Danisco taps growing concern over trans fats

By Anthony Fletcher

- Last updated on GMT

Related tags Trans fats Nutrition Trans fat Danisco

Danisco claims it has developed the ingredients to help food makers
use trans-free fats without losing functionality.

The company has developed a range of emulsifier blends designed to restore full processing and performance functionality to trans-free oils and fats, optimising production capacity and improving the overall quality of the final food product.

"Our aim is to tell manufacturers that we are fully aware of the issues they face in relation to trans fatty acids and that we have the knowledge and expertise to help them solve them,"​ said industry marketing manager Dorte Petersen.

The company has now launched a marketing campaign to raise awareness of these opportunities.

Danisco hopes to capitalise on growing government and customer concerns over the need to reduce the amount of trans-fatty acids. Although concern has been greater in the US, awareness of the potential danger of trans fats has increased in Europe over the past few years.

Trans fats, which are mainly found in (partially) hydrogenated vegetable oil, common ingredients in thousands of food products, have been negatively linked to raising blood cholesterol levels and promoting heart disease. Research shows that when too much 'bad' cholesterol circulates in the blood, it can slowly build up in the inner walls of the arteries that feed the heart and brain resulting in atherosclerosis.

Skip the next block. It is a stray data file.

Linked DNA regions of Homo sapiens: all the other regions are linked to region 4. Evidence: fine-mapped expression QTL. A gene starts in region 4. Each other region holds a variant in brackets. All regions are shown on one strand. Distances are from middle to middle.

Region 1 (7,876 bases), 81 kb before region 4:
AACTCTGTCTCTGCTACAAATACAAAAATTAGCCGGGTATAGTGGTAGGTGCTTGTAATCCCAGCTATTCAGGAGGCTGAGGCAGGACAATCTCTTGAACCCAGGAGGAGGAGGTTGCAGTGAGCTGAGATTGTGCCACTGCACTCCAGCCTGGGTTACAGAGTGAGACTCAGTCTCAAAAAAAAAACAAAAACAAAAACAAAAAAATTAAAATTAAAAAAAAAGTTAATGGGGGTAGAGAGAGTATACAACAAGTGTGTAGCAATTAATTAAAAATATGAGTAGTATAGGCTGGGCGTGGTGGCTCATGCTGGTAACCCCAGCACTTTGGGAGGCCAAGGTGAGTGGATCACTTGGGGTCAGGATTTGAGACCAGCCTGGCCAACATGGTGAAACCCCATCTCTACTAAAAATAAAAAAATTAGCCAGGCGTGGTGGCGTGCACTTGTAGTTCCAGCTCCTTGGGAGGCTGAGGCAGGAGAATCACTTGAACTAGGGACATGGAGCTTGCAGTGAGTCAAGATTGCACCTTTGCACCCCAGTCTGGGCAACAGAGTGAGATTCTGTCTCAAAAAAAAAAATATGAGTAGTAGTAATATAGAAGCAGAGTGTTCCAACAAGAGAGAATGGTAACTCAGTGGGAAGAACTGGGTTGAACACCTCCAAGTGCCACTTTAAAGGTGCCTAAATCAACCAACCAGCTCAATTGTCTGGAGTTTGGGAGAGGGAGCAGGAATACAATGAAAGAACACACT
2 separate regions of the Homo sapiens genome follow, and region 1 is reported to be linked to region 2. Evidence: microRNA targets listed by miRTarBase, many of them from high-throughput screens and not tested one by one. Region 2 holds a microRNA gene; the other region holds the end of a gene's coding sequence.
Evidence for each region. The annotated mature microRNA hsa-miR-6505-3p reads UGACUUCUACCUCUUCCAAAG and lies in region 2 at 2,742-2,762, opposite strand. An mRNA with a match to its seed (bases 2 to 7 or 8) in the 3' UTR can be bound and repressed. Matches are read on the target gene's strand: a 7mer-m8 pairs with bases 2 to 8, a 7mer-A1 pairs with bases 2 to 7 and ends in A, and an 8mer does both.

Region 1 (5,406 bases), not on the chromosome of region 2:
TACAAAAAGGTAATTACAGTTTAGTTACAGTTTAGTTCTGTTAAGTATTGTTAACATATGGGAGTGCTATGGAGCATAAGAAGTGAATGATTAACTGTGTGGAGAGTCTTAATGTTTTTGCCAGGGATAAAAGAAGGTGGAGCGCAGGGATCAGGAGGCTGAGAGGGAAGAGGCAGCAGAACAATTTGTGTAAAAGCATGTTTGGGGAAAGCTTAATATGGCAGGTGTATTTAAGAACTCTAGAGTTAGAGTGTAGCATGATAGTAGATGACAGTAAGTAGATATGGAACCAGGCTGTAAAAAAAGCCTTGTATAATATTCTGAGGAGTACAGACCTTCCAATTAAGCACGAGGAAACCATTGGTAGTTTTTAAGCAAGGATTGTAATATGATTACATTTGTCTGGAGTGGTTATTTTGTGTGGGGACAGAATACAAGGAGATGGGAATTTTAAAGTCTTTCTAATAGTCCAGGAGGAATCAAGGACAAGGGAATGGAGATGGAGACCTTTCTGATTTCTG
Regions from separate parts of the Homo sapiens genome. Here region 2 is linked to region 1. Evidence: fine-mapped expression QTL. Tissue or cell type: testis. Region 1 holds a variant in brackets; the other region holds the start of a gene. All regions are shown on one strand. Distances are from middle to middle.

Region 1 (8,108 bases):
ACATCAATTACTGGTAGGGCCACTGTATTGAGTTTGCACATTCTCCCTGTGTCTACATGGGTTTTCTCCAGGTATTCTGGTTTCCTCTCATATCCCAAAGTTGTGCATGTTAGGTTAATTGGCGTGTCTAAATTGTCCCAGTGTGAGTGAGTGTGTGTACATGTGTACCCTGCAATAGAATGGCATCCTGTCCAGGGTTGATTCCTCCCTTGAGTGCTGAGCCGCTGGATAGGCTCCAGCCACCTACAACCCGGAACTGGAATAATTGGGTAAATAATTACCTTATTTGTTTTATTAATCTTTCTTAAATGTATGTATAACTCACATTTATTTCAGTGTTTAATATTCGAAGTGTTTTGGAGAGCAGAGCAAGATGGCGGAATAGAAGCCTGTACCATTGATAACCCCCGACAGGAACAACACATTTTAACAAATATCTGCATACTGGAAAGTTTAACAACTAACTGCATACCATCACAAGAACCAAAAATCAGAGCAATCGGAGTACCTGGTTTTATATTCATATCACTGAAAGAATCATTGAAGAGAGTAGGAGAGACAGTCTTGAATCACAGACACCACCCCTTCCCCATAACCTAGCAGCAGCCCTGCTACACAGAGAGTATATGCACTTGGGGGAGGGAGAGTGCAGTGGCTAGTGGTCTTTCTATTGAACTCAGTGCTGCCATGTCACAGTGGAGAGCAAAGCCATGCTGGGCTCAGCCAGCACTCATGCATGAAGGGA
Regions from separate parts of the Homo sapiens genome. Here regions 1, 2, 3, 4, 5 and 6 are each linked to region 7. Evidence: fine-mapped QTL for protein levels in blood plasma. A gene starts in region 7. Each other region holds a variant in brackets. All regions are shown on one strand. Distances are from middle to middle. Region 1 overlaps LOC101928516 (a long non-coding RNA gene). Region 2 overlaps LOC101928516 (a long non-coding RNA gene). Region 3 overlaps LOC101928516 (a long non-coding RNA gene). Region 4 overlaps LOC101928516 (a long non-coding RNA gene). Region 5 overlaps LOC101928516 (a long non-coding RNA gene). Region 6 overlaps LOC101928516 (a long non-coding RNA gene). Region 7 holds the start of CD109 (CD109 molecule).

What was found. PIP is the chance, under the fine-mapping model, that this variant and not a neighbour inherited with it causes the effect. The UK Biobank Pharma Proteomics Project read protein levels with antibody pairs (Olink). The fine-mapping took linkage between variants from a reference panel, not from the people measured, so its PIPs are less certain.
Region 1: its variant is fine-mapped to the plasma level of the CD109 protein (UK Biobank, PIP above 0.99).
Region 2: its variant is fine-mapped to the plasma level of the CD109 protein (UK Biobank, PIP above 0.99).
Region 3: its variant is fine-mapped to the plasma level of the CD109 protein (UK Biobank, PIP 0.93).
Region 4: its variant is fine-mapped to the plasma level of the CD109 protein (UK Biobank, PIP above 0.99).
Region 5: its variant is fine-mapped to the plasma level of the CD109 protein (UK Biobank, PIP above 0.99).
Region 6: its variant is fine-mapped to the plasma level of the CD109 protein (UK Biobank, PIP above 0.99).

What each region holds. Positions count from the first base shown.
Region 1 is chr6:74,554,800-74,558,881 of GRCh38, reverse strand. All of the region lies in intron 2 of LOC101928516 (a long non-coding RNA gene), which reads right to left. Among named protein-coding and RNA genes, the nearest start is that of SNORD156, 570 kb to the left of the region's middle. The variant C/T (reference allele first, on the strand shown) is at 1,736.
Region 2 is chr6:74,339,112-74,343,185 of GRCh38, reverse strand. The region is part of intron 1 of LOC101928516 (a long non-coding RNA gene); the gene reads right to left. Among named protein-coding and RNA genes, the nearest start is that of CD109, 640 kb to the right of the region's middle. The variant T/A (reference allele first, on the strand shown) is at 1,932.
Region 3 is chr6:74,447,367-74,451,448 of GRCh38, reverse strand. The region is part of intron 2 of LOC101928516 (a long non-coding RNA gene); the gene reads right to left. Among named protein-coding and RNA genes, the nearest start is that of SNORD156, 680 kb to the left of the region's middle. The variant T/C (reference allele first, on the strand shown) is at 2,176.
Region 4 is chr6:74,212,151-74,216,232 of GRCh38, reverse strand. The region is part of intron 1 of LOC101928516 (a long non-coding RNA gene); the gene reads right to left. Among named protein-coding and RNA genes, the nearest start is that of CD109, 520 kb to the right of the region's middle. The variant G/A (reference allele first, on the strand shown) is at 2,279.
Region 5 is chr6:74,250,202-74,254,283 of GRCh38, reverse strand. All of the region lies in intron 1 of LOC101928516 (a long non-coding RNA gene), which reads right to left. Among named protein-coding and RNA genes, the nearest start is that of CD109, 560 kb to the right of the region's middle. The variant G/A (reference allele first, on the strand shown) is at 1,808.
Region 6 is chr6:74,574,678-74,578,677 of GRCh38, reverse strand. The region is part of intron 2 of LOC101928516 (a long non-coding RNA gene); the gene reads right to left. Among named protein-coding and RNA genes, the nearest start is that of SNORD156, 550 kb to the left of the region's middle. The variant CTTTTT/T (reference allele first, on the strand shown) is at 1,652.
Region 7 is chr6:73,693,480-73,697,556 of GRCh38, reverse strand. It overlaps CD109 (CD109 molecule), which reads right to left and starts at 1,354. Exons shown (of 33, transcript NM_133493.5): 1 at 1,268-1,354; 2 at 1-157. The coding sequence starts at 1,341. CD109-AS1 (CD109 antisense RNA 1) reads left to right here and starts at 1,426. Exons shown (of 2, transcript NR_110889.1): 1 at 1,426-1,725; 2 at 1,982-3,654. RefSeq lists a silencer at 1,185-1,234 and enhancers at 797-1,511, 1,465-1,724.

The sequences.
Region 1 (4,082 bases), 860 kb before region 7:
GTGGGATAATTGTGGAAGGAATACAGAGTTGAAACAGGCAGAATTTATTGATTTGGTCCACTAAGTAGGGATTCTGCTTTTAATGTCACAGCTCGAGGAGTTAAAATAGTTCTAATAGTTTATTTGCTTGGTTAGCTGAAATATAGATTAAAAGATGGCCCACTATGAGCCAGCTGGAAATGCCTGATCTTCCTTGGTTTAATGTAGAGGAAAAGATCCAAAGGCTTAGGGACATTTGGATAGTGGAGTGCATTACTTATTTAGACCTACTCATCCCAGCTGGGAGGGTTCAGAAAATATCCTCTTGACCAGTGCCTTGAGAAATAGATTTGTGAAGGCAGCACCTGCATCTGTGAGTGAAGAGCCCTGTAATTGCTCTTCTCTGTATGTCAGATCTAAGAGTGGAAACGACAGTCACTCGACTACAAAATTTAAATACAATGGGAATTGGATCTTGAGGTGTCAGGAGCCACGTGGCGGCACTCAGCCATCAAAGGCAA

There has been growing pressure for the whole of Europe to follow Denmark's example and force food makers to clearly label the presence of trans fats. For example, this is the thinking behind the UK Campaign Against Trans Fats in Food, a web-based organisation that aims to put pressure on industry and regulators and raise awareness of the dangers of trans fats.

Danisco believes it can help food makers ensure they are not left behind in this latest health trend. The blends have been formulated to solve the problems experienced by many European manufacturers of fats and oils, bakery products and confectionery, who have replaced trans-rich partially hydrogenated fats with trans-free palm oil fractions and interesterified fats.

While existing trans-free alternatives can contribute a similar solid fat content to partially hydrogenated fats, the often slower crystallisation speed and inferior performance in final food applications reduce production capacity and may increase costs.

Danisco claims that its Grinsted Crystalizer emulsifier blends have been specially developed to secure fast fat crystallisation, enabling manufacturers to get the most out of their production line and enhancing fat performance in pastries, cakes and fat-based fillings for confectionery and fine bakery.

"We also provide technical support in developing trans-free and low-trans solutions with full, all-round functionality,"​ said Petersen.

Food makes in Europe should be concerned about this issue. In May 2003, a US-based lawyer filed a lawsuit against Kraft, targeting the trans-fat content of Oreo's. As a consequence, Kraft agreed to remove trans fats from their cookies amid the sudden blaze of publicity.

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